Dolly continued to operate the restaurant after Joe’s death in 1959. At that point, she sold the liquor license and bar operation to Robert “Bob” Wahl (1938-2012).[2]  Upon, Dolly’s passing in 1974, ownership passed to her daughter, Bonnie, who operated the enterprise for a few years before selling it to Bob Wahl. Bob ran things until he became ill. The property became a Mexican restaurant in 2017.

Auto Accident Mystery

Dorotha walked with crutches, cane or walker, most of her adult life. She sustained a severe injury to her lower left leg that never properly healed. It is assumed the injury was the result of an automobile accident. However, no documentation has been uncovered to provide details of this incident.

Later Years

Dolly’s life was cooking and from the 1950s on, the restaurant. By mid-morning, she was in the kitchen preparing beef for roasts or steaks.  As age and infirmity took their toll, Dorotha spent less and less time at the stove and did what she could seated at the big white desk in the middle of the room, perhaps whipping up fruit and fillings for pies or chiding young employees to keep up.

☛  I recall Dolly taking a vacation extactly once: to the Wisconsin Dells (probably around 1957-58).

Dorotha passed away in August of 1974 at age 75.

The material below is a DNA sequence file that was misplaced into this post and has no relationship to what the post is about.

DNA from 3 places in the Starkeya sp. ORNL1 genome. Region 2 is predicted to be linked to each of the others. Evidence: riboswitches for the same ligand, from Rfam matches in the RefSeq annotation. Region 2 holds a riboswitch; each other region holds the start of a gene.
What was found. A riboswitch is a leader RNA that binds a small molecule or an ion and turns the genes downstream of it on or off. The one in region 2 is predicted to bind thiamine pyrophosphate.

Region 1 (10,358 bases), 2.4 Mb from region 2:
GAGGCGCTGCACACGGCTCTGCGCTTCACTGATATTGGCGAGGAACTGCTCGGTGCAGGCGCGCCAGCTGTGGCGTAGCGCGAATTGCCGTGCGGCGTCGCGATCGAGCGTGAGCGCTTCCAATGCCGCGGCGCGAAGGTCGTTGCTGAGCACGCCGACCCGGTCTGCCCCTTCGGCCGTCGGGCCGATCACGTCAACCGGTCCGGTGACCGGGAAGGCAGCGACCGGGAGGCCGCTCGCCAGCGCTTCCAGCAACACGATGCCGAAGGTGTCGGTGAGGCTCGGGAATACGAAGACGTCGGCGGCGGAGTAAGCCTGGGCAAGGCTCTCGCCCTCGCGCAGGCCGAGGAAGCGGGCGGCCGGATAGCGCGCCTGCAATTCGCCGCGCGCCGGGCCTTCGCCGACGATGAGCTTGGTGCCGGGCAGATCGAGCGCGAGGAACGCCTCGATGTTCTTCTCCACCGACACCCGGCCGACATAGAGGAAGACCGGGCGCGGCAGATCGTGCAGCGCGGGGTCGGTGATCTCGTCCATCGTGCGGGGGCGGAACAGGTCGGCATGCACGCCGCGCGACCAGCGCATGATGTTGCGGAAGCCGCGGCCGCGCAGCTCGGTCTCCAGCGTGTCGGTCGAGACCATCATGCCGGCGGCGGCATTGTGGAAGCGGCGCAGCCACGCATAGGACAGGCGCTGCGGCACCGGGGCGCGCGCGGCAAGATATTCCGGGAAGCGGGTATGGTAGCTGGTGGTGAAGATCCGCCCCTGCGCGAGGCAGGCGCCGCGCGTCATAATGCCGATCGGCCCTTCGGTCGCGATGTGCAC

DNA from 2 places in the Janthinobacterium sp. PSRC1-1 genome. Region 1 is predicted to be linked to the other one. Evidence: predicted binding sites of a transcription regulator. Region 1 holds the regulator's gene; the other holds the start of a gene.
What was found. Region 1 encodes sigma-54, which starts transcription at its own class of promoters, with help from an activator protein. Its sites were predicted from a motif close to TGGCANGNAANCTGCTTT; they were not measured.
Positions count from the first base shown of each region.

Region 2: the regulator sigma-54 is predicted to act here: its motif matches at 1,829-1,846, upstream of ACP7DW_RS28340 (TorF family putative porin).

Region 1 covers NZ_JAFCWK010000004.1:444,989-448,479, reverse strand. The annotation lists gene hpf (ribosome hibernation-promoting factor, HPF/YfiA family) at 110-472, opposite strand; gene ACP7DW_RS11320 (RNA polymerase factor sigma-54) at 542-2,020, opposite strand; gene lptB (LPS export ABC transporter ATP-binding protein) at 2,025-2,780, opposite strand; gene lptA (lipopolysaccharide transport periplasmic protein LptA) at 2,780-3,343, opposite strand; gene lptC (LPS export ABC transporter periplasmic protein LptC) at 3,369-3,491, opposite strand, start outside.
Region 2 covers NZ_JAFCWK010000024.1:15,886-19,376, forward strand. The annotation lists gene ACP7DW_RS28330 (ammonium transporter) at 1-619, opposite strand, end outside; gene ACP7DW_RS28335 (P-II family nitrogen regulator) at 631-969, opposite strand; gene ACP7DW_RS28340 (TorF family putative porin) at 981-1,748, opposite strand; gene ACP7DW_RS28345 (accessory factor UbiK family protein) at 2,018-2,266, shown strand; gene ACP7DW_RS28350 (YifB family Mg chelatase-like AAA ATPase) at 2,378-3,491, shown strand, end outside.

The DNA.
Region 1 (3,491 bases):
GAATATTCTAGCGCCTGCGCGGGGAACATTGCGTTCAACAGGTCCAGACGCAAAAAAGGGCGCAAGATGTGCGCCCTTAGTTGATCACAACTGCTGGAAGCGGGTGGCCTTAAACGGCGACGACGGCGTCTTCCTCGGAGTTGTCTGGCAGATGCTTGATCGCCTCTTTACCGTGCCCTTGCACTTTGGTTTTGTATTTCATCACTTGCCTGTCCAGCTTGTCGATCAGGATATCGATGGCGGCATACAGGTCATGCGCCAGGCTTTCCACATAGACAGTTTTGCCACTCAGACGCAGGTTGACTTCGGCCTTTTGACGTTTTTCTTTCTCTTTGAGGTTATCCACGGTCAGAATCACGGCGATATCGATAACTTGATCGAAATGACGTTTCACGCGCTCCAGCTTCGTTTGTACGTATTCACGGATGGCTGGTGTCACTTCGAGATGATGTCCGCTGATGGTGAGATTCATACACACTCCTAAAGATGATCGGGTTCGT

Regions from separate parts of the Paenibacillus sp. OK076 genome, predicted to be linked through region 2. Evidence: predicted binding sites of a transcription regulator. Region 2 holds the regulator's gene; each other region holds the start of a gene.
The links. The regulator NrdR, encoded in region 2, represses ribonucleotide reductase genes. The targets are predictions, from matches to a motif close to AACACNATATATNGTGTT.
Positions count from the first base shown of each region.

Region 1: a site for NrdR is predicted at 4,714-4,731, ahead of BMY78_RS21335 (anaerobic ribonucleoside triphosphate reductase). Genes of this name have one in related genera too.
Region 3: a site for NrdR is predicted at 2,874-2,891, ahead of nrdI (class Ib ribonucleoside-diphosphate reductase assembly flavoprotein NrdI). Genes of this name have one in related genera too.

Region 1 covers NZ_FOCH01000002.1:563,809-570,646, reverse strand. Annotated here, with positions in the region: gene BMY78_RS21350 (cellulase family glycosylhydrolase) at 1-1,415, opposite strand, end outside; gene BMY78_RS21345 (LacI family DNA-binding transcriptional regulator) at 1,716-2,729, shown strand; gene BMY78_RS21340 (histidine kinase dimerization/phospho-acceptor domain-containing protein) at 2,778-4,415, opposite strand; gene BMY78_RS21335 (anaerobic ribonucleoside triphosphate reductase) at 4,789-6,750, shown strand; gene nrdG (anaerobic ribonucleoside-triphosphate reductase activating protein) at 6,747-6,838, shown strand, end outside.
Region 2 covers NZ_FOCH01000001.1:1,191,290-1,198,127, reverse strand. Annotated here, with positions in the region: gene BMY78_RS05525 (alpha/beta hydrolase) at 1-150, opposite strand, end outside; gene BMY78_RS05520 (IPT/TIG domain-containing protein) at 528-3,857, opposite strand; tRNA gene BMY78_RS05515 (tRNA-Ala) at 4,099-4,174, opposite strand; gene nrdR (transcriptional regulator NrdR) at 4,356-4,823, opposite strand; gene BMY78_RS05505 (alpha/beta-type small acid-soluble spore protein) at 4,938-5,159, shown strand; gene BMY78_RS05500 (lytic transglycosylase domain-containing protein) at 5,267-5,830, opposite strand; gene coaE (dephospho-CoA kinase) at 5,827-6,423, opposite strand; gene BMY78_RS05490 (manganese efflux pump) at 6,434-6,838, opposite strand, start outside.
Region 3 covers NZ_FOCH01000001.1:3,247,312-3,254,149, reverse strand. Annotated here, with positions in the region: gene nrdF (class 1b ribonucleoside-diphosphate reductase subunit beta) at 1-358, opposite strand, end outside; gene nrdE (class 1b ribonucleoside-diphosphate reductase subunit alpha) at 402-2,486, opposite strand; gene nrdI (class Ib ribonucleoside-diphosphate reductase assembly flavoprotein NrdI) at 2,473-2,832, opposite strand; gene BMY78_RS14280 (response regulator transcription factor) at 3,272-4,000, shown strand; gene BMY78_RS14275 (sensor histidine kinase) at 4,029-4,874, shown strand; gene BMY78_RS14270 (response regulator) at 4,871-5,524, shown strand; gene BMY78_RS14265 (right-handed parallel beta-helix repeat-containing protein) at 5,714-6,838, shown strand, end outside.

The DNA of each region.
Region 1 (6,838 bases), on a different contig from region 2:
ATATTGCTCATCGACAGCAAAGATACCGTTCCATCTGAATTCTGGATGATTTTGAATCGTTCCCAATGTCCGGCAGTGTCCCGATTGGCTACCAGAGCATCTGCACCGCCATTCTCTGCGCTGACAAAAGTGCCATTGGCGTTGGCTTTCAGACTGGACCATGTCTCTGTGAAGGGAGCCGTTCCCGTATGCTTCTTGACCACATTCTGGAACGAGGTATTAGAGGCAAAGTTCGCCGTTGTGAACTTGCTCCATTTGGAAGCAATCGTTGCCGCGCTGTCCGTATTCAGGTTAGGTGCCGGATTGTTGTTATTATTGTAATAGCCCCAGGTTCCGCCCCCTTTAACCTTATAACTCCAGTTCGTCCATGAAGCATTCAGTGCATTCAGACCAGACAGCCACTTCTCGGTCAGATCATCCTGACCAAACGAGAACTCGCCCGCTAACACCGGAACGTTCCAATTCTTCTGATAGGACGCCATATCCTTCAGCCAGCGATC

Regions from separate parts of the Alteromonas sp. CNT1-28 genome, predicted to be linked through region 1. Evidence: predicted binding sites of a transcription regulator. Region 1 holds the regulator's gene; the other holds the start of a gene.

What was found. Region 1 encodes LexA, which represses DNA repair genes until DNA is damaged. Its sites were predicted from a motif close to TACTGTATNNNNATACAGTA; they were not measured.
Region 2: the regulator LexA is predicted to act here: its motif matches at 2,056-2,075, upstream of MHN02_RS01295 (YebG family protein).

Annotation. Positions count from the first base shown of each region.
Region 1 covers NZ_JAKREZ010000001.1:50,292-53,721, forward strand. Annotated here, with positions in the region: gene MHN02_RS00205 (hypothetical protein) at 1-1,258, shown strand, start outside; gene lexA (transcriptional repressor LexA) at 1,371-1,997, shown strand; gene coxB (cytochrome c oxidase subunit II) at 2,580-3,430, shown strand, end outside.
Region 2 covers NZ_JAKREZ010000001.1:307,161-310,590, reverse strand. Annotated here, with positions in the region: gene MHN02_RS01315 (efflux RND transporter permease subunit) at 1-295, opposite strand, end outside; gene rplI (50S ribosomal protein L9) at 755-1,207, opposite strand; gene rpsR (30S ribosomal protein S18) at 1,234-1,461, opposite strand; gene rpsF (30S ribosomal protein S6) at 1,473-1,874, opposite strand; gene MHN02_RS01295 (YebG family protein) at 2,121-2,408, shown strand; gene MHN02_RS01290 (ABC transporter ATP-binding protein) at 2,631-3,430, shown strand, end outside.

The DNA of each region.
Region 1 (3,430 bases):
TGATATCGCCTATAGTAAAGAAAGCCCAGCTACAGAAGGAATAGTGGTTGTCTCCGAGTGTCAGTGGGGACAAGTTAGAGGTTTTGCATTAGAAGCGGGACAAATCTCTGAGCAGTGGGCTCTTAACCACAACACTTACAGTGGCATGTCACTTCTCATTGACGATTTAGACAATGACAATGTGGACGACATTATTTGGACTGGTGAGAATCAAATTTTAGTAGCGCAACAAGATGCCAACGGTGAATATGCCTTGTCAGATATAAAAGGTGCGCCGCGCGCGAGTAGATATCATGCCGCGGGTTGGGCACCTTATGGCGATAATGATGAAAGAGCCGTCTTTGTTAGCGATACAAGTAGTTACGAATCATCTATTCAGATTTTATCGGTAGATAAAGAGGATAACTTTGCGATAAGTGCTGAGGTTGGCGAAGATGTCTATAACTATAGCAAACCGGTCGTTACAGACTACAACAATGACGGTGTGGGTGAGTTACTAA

Joseph Schneider

Joseph Schneider (1899-1959) is perhaps a peripheral and enigmatic figure in this narrative. He was not a blood relative to any of the ancestors being studied here and there is little documentary evidence about his life. But as Dorotha’s partner and perhaps husband for some twenty years, he merits at least a few lines.

Joseph Schneider was born in 1899 in Toledo, Ohio.  His father, Alphonso, and mother, Louise, were of Austrian-French heritage, likely from the same Alsatian region the Brunthavers came from (see above). He spent his early years on a farm in the Maumee area. Later, the family moved to Bancroft street in Toledo, and Joseph worked as a laborer in a ship yard. He had six brothers. He died of a heart attack on June 10, 1959, at age 60.

☛  I have many memories of “Uncle Joe.” On Mondays, when Dolly & Joe’s was closed, I would often accompany him on errands. Everywhere we went –bank, service station, barber shop, burger joint, fruit stand, restaurant equipment supply store– he seemed to know the people. He told stories about smuggling liquor to speakeasys during Prohibition and tossing dynamite into the Maumee River to collect stunned fish during the Depression. And he kept a loaded .45 caliber handgun in the night stand next to his bed. I never heard him talk about his family. He was an accomplished bartender with the requisite gift of gab. Everyone at the bar seemed to know Joe personally. I believe he also struggled with alcoholism on occasion. However, I never saw him raise his voice to anyone and he was tremendously kind and patient to me as a little boy. I believe my mother thought highly of him and, thus, I bear his name as my middle name.

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{last update: 19-Feb-2020}